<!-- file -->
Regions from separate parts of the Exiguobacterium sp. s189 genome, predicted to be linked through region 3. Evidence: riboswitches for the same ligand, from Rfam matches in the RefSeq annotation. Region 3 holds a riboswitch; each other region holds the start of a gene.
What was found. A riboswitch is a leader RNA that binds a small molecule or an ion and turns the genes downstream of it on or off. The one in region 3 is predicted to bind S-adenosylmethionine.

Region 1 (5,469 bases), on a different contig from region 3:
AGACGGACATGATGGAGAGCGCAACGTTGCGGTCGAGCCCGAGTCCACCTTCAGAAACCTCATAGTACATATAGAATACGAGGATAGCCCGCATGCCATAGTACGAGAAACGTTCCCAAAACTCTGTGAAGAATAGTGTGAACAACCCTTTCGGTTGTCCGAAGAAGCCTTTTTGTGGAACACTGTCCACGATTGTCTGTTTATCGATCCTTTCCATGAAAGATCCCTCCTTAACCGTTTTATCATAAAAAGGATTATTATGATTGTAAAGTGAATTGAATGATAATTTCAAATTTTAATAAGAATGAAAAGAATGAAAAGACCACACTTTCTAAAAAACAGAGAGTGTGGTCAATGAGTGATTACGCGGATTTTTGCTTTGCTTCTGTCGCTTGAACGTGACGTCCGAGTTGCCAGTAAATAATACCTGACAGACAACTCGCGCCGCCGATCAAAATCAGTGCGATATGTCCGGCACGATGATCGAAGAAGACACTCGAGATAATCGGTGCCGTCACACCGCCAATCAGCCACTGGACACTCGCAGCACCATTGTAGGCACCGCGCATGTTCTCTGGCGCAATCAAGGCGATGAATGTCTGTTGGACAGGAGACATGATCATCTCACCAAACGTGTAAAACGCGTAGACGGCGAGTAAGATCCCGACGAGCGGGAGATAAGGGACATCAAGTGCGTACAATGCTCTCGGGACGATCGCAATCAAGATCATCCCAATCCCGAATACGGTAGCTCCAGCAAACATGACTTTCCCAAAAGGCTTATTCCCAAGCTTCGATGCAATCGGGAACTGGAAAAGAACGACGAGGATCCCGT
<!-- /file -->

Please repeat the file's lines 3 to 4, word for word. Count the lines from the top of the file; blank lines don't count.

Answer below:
Region 1 (5,469 bases), on a different contig from region 3:
AGACGGACATGATGGAGAGCGCAACGTTGCGGTCGAGCCCGAGTCCACCTTCAGAAACCTCATAGTACATATAGAATACGAGGATAGCCCGCATGCCATAGTACGAGAAACGTTCCCAAAACTCTGTGAAGAATAGTGTGAACAACCCTTTCGGTTGTCCGAAGAAGCCTTTTTGTGGAACACTGTCCACGATTGTCTGTTTATCGATCCTTTCCATGAAAGATCCCTCCTTAACCGTTTTATCATAAAAAGGATTATTATGATTGTAAAGTGAATTGAATGATAATTTCAAATTTTAATAAGAATGAAAAGAATGAAAAGACCACACTTTCTAAAAAACAGAGAGTGTGGTCAATGAGTGATTACGCGGATTTTTGCTTTGCTTCTGTCGCTTGAACGTGACGTCCGAGTTGCCAGTAAATAATACCTGACAGACAACTCGCGCCGCCGATCAAAATCAGTGCGATATGTCCGGCACGATGATCGAAGAAGACACTCGAGATAATCGGTGCCGTCACACCGCCAATCAGCCACTGGACACTCGCAGCACCATTGTAGGCACCGCGCATGTTCTCTGGCGCAATCAAGGCGATGAATGTCTGTTGGACAGGAGACATGATCATCTCACCAAACGTGTAAAACGCGTAGACGGCGAGTAAGATCCCGACGAGCGGGAGATAAGGGACATCAAGTGCGTACAATGCTCTCGGGACGATCGCAATCAAGATCATCCCAATCCCGAATACGGTAGCTCCAGCAAACATGACTTTCCCAAAAGGCTTATTCCCAAGCTTCGATGCAATCGGGAACTGGAAAAGAACGACGAGGATCCCGT